Located on the north bank of the River Thames, the Palace of Westminster with its tall towers forming the backdrop of several important images of the City of London, is one of the most recognisable and iconic buildings in the world and the symbolic centre of political power in the United Kingdom. Informally known as the Houses of Parliament, it serves as the seat of the House of Commons and the House of Lords, the two houses of the Parliament of the United Kingdom.
While the palace is owned by the monarch in right of the Crown and retains its original status as a royal residence, several committees appointed by both houses manage the building and report to the Speaker of the House of Commons and the Lord Speaker.
In medieval times, the site of the Palace of Westminster was known as the Thorney Island, which could have housed a royal residence for Canute the Great, the Danish King, who ruled England from 1016 to 1035. Subsequently, a royal palace was built on the Thorney Island, along with the Westminster Abbey, by St Edward the Confessor, the penultimate Anglo-Saxon monarch of England, who ruled the country from 1042 to 1066.
Consequently, the Thorney Island and the surrounding area soon came to be known as Westminster, after the name of the newly built Abbey. The oldest existing part of the Palace, the Westminster Hall, was probably added during the reign of King William II, the successor of King William I, famously known as William the Conqueror or William the Bastard.
The palace served as the primary residence of the Kings of England till 1512, when during the early years of the reign of King Henry VIII, a devastating fire destroyed the royal apartments, forcing the King to leave the palace. Later, he acquired the York Place in 1534 from Cardinal Thomas Wolsey, one of his powerful ministers who lost the favour of the king, renamed it the Palace of Whitehall and used it as his principal residence. Although officially remained a royal palace, the remainder of the Westminster continued to serve as the home of the two Houses of Parliament of England and was also used by the various royal law courts. However, as Parliament struggled to carry out its business in the limited available space of ageing buildings, it underwent significant renovations from the 18th century onwards. During that long period of alteration and extension, the Stone Building was built between 1755 and 1770 and a new official residence of the Speaker of the House of Commons was built adjoining St Stephen's Chapel in 1795. Apart from that, extensive works of renovation of both the House of Commons and House of Lords were carried out between 1799 and 1801, including alterations to the exterior of St Stephen's Chapel.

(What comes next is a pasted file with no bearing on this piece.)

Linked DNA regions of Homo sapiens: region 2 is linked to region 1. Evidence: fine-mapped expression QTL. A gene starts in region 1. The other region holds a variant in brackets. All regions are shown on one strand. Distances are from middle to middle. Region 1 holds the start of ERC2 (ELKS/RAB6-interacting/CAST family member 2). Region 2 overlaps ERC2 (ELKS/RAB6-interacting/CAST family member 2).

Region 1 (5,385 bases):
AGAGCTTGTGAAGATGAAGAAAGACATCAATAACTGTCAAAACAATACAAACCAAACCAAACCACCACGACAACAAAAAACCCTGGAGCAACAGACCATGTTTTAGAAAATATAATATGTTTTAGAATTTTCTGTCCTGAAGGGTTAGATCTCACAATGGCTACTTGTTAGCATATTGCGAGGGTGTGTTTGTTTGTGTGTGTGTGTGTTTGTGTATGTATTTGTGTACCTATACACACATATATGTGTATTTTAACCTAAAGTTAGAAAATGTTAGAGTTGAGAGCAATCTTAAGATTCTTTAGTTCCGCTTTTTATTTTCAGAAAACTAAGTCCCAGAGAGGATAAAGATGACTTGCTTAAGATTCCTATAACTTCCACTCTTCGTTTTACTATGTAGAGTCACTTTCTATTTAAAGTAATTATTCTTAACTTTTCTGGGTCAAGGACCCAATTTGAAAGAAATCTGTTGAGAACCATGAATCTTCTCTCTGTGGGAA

Unfortunately, an even greater fire ravaged the heavily rebuilt Houses of Parliament on 16 October 1834, when an overheated stove used to destroy the dispensable papers of the Exchequer set fire to the House of Lords Chamber.
Although Westminster Hall was saved due to the untiring efforts of the fire-fighters and a change in the direction of the wind, both Houses of Parliament were destroyed, along with most of the other buildings in the palace complex, except the Jewel Tower, the chapel of St Mary Undercroft Chapel and the Cloisters of St Stephen Chapel.
Construction of the new palace complex began, when the cornerstone was laid in 1840, after Charles Barry won the subsequent competition for its reconstruction with a design for new buildings in the Gothic Revival style. The remains of the Old Palace, except the detached Jewel Tower, were incorporated into its much larger replacement, containing more than 1,100 rooms, organised symmetrically around two series of courtyards. A Partial area of the new palace, measuring around 8 acres (3.24 hectares), was reclaimed from the River Thames and was used for the setting of its nearly 984 feet (300 m) long façade, named the River Front. Christian themes were integrated into the interior design of the Palace, created by Augustus Pugin, a leading authority on Gothic architecture and style. Although the cornerstone of the palace was laid in 1840, the project took a long 30 years to complete, suffering great delays and cost overruns, as well as the death of both the leading architects.